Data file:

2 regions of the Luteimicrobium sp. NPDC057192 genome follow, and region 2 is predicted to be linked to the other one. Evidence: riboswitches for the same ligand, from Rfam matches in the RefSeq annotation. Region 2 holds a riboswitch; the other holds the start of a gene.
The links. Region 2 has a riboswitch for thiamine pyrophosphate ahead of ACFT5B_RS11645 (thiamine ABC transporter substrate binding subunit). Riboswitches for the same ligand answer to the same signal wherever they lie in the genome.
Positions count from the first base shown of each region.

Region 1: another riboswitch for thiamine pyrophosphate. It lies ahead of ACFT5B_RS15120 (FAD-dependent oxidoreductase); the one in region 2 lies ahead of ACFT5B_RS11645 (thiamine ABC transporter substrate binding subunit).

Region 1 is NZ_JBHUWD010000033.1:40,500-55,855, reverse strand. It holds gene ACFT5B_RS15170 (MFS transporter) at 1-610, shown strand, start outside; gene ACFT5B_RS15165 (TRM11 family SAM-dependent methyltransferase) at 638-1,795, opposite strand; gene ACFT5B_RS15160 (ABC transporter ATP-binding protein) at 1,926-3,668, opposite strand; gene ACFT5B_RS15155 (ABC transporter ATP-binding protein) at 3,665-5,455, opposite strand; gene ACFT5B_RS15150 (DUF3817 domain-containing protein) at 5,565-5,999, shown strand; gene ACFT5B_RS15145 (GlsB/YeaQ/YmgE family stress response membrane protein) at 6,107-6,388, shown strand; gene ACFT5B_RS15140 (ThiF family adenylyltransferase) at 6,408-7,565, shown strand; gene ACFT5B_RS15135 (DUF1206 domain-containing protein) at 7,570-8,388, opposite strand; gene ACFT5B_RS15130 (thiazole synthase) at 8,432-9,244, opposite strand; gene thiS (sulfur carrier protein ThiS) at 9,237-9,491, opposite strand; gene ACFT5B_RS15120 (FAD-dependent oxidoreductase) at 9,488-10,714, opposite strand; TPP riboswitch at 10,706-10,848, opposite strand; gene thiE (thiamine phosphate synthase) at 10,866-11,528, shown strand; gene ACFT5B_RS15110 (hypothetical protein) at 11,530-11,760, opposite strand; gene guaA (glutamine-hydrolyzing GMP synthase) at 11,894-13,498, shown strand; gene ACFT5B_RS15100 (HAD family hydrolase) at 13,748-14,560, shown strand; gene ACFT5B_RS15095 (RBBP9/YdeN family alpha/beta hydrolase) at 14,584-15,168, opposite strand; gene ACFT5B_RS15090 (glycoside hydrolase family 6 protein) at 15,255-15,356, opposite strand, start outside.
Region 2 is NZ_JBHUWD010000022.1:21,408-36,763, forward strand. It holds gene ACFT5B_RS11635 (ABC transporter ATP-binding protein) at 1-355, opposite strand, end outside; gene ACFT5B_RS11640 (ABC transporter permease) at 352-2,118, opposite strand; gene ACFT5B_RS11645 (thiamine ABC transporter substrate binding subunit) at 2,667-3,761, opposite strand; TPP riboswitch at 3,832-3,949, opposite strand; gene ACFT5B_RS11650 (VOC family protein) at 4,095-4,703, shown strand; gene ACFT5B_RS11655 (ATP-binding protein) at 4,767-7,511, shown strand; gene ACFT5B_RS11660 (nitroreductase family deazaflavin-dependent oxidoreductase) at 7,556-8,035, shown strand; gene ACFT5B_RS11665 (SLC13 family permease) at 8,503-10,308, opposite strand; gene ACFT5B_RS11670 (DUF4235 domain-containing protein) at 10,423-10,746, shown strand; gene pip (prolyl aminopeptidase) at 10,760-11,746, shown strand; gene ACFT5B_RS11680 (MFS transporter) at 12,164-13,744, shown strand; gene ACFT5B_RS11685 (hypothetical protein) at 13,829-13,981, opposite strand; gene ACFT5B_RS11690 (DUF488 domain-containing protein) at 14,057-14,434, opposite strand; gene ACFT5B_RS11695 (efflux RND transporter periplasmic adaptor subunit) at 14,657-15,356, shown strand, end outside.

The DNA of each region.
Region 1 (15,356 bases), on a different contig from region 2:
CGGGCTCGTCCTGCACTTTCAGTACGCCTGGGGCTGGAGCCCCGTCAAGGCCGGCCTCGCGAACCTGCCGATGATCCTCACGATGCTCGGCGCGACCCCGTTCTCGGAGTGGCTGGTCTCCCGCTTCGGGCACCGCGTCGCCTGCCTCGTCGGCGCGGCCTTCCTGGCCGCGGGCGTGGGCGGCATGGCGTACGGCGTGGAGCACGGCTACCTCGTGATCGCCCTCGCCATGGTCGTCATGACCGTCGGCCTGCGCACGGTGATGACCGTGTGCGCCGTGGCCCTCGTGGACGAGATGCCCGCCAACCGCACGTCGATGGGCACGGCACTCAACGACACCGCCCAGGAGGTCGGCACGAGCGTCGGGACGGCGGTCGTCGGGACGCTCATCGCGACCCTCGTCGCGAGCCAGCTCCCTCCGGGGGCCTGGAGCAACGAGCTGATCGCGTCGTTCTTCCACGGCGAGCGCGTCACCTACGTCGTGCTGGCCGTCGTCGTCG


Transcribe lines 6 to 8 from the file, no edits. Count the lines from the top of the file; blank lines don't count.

Region 2 is NZ_JBHUWD010000022.1:21,408-36,763, forward strand. It holds gene ACFT5B_RS11635 (ABC transporter ATP-binding protein) at 1-355, opposite strand, end outside; gene ACFT5B_RS11640 (ABC transporter permease) at 352-2,118, opposite strand; gene ACFT5B_RS11645 (thiamine ABC transporter substrate binding subunit) at 2,667-3,761, opposite strand; TPP riboswitch at 3,832-3,949, opposite strand; gene ACFT5B_RS11650 (VOC family protein) at 4,095-4,703, shown strand; gene ACFT5B_RS11655 (ATP-binding protein) at 4,767-7,511, shown strand; gene ACFT5B_RS11660 (nitroreductase family deazaflavin-dependent oxidoreductase) at 7,556-8,035, shown strand; gene ACFT5B_RS11665 (SLC13 family permease) at 8,503-10,308, opposite strand; gene ACFT5B_RS11670 (DUF4235 domain-containing protein) at 10,423-10,746, shown strand; gene pip (prolyl aminopeptidase) at 10,760-11,746, shown strand; gene ACFT5B_RS11680 (MFS transporter) at 12,164-13,744, shown strand; gene ACFT5B_RS11685 (hypothetical protein) at 13,829-13,981, opposite strand; gene ACFT5B_RS11690 (DUF488 domain-containing protein) at 14,057-14,434, opposite strand; gene ACFT5B_RS11695 (efflux RND transporter periplasmic adaptor subunit) at 14,657-15,356, shown strand, end outside.

The DNA of each region.
Region 1 (15,356 bases), on a different contig from region 2: